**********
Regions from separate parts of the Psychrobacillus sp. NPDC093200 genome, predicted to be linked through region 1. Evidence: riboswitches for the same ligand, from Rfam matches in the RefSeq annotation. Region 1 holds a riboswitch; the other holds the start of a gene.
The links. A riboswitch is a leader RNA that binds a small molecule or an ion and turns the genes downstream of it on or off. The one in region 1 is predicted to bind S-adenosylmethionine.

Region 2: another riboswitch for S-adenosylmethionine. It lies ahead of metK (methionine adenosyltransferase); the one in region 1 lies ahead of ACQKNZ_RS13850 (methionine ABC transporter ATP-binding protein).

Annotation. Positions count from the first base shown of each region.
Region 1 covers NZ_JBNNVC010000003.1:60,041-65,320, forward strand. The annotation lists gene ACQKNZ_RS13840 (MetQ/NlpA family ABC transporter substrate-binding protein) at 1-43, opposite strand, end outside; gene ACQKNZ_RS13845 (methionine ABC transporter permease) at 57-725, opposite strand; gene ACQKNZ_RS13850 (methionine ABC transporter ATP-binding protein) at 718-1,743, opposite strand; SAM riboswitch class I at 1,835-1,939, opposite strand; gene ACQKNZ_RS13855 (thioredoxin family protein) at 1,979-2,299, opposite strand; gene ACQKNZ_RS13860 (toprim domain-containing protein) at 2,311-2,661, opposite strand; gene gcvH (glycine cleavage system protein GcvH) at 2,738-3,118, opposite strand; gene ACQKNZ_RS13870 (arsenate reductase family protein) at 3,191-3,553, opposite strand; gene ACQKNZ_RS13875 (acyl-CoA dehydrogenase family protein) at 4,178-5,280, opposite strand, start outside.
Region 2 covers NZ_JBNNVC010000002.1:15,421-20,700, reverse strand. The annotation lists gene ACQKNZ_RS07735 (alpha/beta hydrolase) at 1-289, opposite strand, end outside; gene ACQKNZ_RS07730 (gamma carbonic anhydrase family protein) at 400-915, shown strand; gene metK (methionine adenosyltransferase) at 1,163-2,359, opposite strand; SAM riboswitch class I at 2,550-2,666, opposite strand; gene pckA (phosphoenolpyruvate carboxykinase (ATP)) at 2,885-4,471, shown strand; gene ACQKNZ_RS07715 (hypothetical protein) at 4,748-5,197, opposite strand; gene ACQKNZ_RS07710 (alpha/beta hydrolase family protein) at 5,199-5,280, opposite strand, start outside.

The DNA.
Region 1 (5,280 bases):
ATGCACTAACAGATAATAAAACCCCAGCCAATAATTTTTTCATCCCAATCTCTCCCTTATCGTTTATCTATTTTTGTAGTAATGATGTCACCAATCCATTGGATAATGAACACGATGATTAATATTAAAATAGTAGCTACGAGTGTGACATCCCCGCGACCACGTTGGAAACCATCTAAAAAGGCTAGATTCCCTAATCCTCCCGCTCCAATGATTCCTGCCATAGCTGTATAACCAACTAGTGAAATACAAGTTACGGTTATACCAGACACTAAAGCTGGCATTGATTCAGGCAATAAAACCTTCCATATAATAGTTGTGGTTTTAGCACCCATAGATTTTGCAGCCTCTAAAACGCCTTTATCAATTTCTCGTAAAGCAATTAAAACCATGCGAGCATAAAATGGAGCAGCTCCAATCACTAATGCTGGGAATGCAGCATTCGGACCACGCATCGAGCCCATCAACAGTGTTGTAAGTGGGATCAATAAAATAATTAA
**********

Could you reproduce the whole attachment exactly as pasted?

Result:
Regions from separate parts of the Psychrobacillus sp. NPDC093200 genome, predicted to be linked through region 1. Evidence: riboswitches for the same ligand, from Rfam matches in the RefSeq annotation. Region 1 holds a riboswitch; the other holds the start of a gene.
The links. A riboswitch is a leader RNA that binds a small molecule or an ion and turns the genes downstream of it on or off. The one in region 1 is predicted to bind S-adenosylmethionine.

Region 2: another riboswitch for S-adenosylmethionine. It lies ahead of metK (methionine adenosyltransferase); the one in region 1 lies ahead of ACQKNZ_RS13850 (methionine ABC transporter ATP-binding protein).

Annotation. Positions count from the first base shown of each region.
Region 1 covers NZ_JBNNVC010000003.1:60,041-65,320, forward strand. The annotation lists gene ACQKNZ_RS13840 (MetQ/NlpA family ABC transporter substrate-binding protein) at 1-43, opposite strand, end outside; gene ACQKNZ_RS13845 (methionine ABC transporter permease) at 57-725, opposite strand; gene ACQKNZ_RS13850 (methionine ABC transporter ATP-binding protein) at 718-1,743, opposite strand; SAM riboswitch class I at 1,835-1,939, opposite strand; gene ACQKNZ_RS13855 (thioredoxin family protein) at 1,979-2,299, opposite strand; gene ACQKNZ_RS13860 (toprim domain-containing protein) at 2,311-2,661, opposite strand; gene gcvH (glycine cleavage system protein GcvH) at 2,738-3,118, opposite strand; gene ACQKNZ_RS13870 (arsenate reductase family protein) at 3,191-3,553, opposite strand; gene ACQKNZ_RS13875 (acyl-CoA dehydrogenase family protein) at 4,178-5,280, opposite strand, start outside.
Region 2 covers NZ_JBNNVC010000002.1:15,421-20,700, reverse strand. The annotation lists gene ACQKNZ_RS07735 (alpha/beta hydrolase) at 1-289, opposite strand, end outside; gene ACQKNZ_RS07730 (gamma carbonic anhydrase family protein) at 400-915, shown strand; gene metK (methionine adenosyltransferase) at 1,163-2,359, opposite strand; SAM riboswitch class I at 2,550-2,666, opposite strand; gene pckA (phosphoenolpyruvate carboxykinase (ATP)) at 2,885-4,471, shown strand; gene ACQKNZ_RS07715 (hypothetical protein) at 4,748-5,197, opposite strand; gene ACQKNZ_RS07710 (alpha/beta hydrolase family protein) at 5,199-5,280, opposite strand, start outside.

The DNA.
Region 1 (5,280 bases):
ATGCACTAACAGATAATAAAACCCCAGCCAATAATTTTTTCATCCCAATCTCTCCCTTATCGTTTATCTATTTTTGTAGTAATGATGTCACCAATCCATTGGATAATGAACACGATGATTAATATTAAAATAGTAGCTACGAGTGTGACATCCCCGCGACCACGTTGGAAACCATCTAAAAAGGCTAGATTCCCTAATCCTCCCGCTCCAATGATTCCTGCCATAGCTGTATAACCAACTAGTGAAATACAAGTTACGGTTATACCAGACACTAAAGCTGGCATTGATTCAGGCAATAAAACCTTCCATATAATAGTTGTGGTTTTAGCACCCATAGATTTTGCAGCCTCTAAAACGCCTTTATCAATTTCTCGTAAAGCAATTAAAACCATGCGAGCATAAAATGGAGCAGCTCCAATCACTAATGCTGGGAATGCAGCATTCGGACCACGCATCGAGCCCATCAACAGTGTTGTAAGTGGGATCAATAAAATAATTAA